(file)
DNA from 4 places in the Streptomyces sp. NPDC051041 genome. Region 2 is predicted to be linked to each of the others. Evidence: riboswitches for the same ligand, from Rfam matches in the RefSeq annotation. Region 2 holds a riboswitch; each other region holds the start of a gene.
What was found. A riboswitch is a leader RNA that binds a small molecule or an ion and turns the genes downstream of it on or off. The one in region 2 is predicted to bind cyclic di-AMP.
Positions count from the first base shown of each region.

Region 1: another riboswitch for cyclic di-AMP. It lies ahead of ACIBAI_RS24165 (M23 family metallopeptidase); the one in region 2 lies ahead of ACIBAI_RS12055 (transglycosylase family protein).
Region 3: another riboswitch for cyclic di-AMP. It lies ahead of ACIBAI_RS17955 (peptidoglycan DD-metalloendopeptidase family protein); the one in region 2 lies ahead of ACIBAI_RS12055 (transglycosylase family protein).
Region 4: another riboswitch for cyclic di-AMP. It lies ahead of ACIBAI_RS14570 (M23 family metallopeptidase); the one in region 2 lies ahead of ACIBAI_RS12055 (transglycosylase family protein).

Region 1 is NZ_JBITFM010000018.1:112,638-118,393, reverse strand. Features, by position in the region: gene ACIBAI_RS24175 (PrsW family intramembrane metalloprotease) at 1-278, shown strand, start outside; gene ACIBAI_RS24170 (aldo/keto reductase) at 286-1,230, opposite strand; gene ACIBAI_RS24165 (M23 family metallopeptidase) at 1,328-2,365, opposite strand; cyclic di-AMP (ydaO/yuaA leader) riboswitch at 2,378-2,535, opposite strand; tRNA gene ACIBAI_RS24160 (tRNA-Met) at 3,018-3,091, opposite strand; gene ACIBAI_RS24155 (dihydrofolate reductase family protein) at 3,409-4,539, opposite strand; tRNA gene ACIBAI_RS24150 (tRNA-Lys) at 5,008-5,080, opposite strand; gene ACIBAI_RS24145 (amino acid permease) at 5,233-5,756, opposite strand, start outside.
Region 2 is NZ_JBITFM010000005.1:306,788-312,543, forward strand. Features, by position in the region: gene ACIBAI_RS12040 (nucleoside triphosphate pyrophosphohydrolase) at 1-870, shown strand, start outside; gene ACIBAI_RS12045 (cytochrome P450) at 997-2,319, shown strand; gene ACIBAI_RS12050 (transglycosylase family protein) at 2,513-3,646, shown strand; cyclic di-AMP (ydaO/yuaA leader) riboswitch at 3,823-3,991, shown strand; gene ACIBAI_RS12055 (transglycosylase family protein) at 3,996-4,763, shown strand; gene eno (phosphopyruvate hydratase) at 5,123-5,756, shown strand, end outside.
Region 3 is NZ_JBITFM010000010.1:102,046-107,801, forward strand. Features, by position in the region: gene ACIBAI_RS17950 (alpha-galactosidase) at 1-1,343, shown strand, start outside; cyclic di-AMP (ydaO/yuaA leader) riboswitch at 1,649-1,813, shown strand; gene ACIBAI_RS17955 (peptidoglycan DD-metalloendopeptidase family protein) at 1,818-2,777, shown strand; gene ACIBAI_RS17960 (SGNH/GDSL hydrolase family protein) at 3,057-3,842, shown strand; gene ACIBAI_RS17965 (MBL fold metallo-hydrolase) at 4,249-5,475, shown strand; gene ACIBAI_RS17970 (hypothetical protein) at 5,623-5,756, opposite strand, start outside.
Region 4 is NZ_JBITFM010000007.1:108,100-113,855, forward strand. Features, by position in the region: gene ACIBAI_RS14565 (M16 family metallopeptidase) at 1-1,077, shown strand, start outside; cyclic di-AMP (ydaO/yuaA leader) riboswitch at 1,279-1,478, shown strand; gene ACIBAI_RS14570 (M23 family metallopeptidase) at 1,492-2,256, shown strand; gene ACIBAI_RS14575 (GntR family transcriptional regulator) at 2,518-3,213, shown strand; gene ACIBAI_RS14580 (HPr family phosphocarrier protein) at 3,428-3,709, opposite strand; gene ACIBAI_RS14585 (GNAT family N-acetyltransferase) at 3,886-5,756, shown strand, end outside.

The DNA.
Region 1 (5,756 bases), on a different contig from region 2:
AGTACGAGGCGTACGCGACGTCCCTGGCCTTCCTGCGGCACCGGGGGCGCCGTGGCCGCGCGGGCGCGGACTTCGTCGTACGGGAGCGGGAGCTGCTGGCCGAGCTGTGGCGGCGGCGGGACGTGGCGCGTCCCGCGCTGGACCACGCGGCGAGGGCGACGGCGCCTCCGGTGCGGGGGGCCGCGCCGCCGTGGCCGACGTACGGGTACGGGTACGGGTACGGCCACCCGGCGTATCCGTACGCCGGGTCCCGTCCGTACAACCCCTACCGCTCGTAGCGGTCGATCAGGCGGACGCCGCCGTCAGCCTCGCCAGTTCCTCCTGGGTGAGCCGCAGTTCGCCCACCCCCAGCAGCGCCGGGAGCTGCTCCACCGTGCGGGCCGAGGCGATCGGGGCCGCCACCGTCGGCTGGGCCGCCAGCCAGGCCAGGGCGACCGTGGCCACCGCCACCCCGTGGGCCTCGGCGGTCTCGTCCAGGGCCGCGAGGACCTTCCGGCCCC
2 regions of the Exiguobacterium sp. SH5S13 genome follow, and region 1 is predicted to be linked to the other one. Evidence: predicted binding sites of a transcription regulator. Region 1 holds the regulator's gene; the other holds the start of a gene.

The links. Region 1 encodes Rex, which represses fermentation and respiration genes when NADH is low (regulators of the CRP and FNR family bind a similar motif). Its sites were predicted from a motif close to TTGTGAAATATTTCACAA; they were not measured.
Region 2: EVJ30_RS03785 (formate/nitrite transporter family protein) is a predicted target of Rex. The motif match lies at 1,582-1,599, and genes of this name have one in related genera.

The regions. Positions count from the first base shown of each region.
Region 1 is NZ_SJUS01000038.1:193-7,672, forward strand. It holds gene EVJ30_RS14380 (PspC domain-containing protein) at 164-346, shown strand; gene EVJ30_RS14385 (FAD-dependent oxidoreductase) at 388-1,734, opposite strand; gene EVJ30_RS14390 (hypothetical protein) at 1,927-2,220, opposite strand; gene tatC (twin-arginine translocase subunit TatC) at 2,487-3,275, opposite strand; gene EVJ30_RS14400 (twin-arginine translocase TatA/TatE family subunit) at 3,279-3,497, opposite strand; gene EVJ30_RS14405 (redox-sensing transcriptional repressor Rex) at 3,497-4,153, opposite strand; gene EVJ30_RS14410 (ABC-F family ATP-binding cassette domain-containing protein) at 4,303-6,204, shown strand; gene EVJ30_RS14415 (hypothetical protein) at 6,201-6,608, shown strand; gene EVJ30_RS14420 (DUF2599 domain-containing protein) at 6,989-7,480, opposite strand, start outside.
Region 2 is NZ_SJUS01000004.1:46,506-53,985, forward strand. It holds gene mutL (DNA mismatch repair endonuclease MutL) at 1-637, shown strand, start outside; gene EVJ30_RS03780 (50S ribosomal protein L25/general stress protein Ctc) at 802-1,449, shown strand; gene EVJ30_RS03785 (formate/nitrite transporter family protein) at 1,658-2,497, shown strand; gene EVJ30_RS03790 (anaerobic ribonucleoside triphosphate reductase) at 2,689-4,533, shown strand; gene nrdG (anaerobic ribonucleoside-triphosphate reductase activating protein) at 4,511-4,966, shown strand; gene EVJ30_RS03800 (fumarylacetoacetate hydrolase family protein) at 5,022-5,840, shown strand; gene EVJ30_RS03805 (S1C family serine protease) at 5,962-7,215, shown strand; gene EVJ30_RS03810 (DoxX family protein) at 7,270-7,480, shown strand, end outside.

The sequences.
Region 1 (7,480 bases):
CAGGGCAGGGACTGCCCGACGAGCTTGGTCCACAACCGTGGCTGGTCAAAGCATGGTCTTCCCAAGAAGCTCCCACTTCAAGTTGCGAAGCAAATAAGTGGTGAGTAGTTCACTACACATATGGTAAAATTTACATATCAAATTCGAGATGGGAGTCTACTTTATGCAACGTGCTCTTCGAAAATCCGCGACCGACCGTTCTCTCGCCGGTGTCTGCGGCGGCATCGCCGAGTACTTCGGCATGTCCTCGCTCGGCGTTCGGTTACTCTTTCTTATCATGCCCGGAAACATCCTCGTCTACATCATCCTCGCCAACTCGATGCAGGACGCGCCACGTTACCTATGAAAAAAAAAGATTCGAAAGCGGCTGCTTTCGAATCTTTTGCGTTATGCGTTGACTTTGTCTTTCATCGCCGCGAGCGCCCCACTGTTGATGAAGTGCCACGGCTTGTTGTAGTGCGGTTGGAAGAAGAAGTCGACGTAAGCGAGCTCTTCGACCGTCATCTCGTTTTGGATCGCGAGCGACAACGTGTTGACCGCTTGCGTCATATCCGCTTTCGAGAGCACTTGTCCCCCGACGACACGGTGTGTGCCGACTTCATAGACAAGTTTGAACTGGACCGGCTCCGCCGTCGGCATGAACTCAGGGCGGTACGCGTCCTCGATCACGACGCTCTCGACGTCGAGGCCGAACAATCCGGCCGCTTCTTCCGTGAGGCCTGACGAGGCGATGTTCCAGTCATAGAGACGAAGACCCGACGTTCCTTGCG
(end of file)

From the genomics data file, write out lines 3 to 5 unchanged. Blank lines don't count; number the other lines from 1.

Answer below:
Positions count from the first base shown of each region.

Region 1: another riboswitch for cyclic di-AMP. It lies ahead of ACIBAI_RS24165 (M23 family metallopeptidase); the one in region 2 lies ahead of ACIBAI_RS12055 (transglycosylase family protein).
Region 3: another riboswitch for cyclic di-AMP. It lies ahead of ACIBAI_RS17955 (peptidoglycan DD-metalloendopeptidase family protein); the one in region 2 lies ahead of ACIBAI_RS12055 (transglycosylase family protein).